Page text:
Josh Wyner, executive director of the College Excellence Program, outlines four steps that would help colleges even the admissions playing field.
The latest news from the ongoing college admissions scandal — multi-million-dollar payments and an international web of consulting firms providing access to elite schools — emerged shortly after universities and colleges wrapped up the admissions process for this fall’s incoming freshmen. For most students the road to college did not include blatant cheating on admissions tests, doctored photos of faux athletes and high price tags of deception.
Even if admissions fraud isn’t the norm, the revelations point to two serious problems. First is the fact that admissions processes are open to fraud, and several colleges have already said they will be taking steps to prevent it. This is good news, if colleges audit their admissions processes and put controls in place akin to those used to check financial practices. Reforms must go deeper than revoking the unchecked recruitment authority given to athletic coaches.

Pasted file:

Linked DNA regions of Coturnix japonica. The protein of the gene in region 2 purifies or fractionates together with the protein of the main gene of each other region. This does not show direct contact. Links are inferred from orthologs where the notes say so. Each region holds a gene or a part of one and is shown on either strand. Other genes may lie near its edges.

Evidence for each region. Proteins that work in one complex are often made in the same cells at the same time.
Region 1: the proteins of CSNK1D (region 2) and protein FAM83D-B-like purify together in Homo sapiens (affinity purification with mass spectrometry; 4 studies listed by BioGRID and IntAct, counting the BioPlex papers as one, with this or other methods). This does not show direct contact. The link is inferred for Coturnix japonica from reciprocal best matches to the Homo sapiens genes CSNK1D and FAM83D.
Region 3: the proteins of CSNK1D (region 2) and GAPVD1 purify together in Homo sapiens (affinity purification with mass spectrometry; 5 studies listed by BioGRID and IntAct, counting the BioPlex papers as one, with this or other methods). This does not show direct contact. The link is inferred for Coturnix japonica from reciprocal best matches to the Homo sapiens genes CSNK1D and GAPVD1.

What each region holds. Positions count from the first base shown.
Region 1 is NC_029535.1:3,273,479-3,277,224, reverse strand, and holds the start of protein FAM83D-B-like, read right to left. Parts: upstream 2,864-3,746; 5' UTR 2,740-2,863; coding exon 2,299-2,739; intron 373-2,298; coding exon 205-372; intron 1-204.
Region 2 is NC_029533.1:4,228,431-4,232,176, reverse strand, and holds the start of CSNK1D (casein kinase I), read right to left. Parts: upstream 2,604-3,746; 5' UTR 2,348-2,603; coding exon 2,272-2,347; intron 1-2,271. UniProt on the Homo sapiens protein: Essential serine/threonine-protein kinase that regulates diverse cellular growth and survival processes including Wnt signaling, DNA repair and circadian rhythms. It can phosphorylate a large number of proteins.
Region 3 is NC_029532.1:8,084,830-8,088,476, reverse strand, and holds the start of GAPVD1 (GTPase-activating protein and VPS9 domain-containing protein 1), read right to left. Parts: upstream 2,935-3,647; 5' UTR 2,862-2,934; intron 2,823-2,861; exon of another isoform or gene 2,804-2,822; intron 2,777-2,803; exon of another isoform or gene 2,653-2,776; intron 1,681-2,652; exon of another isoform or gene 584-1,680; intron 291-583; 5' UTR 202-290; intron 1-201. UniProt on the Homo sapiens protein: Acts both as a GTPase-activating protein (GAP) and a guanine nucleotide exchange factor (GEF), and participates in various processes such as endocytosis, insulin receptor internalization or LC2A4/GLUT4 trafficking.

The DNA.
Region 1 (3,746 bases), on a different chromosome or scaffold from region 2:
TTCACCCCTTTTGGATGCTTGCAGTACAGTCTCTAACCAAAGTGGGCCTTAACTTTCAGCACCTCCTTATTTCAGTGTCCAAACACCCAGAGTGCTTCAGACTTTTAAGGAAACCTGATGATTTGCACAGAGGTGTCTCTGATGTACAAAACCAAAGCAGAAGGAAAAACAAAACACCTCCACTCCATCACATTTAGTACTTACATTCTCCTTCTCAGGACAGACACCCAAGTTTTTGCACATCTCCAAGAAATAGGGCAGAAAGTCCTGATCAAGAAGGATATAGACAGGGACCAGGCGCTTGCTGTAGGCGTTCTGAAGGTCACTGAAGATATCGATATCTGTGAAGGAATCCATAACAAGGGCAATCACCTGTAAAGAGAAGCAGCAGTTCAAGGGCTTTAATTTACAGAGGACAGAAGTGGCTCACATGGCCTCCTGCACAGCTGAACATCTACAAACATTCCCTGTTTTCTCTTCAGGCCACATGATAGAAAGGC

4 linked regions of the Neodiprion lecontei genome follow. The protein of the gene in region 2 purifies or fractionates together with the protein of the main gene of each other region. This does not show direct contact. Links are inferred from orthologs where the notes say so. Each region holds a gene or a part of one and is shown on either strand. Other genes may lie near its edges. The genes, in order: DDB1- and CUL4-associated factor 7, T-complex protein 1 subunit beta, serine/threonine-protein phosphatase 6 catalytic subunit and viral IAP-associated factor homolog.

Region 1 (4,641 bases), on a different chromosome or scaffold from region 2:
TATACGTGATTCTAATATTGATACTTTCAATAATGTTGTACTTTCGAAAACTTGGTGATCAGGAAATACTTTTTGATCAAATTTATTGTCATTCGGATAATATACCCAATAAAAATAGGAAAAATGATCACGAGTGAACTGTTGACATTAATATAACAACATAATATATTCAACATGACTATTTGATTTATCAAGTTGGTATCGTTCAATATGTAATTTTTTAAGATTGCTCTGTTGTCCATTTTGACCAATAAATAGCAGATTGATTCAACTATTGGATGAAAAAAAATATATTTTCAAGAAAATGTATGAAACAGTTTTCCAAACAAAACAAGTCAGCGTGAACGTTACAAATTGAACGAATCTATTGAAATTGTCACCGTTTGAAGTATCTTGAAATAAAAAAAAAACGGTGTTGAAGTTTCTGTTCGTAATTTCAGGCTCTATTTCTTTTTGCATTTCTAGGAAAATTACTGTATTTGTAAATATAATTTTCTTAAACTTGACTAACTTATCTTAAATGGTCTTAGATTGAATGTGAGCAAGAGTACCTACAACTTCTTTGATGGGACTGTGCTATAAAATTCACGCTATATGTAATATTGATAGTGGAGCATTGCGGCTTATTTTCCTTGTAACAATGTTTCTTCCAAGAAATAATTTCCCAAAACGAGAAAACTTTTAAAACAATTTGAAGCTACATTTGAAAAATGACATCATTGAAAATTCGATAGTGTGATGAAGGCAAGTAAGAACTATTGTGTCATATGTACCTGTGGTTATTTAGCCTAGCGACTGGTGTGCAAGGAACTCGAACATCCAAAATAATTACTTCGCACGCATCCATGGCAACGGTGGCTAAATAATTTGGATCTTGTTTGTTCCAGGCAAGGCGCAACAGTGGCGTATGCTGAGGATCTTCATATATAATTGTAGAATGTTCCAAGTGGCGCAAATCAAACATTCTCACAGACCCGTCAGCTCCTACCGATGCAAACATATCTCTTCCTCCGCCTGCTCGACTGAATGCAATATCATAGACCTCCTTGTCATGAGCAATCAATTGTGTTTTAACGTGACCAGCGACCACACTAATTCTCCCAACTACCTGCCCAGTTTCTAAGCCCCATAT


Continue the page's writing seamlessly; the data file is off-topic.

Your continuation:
But what’s even more important — for students themselves, and for a nation that needs all its citizens to have access to opportunity — is that institutional leaders address practices that perpetuate privilege. While the colleges and universities implicated in the scandal enroll a very small fraction of students, less than 5 percent of our nation’s 16 million undergraduates, they also offer outsized opportunity for rewarding careers and leadership positions to those fortunate enough to gain access. And recent research shows that at some of the most selective colleges and universities, as many students come from the top 1 percent of the U.S. income distribution as from the bottom 60 percent.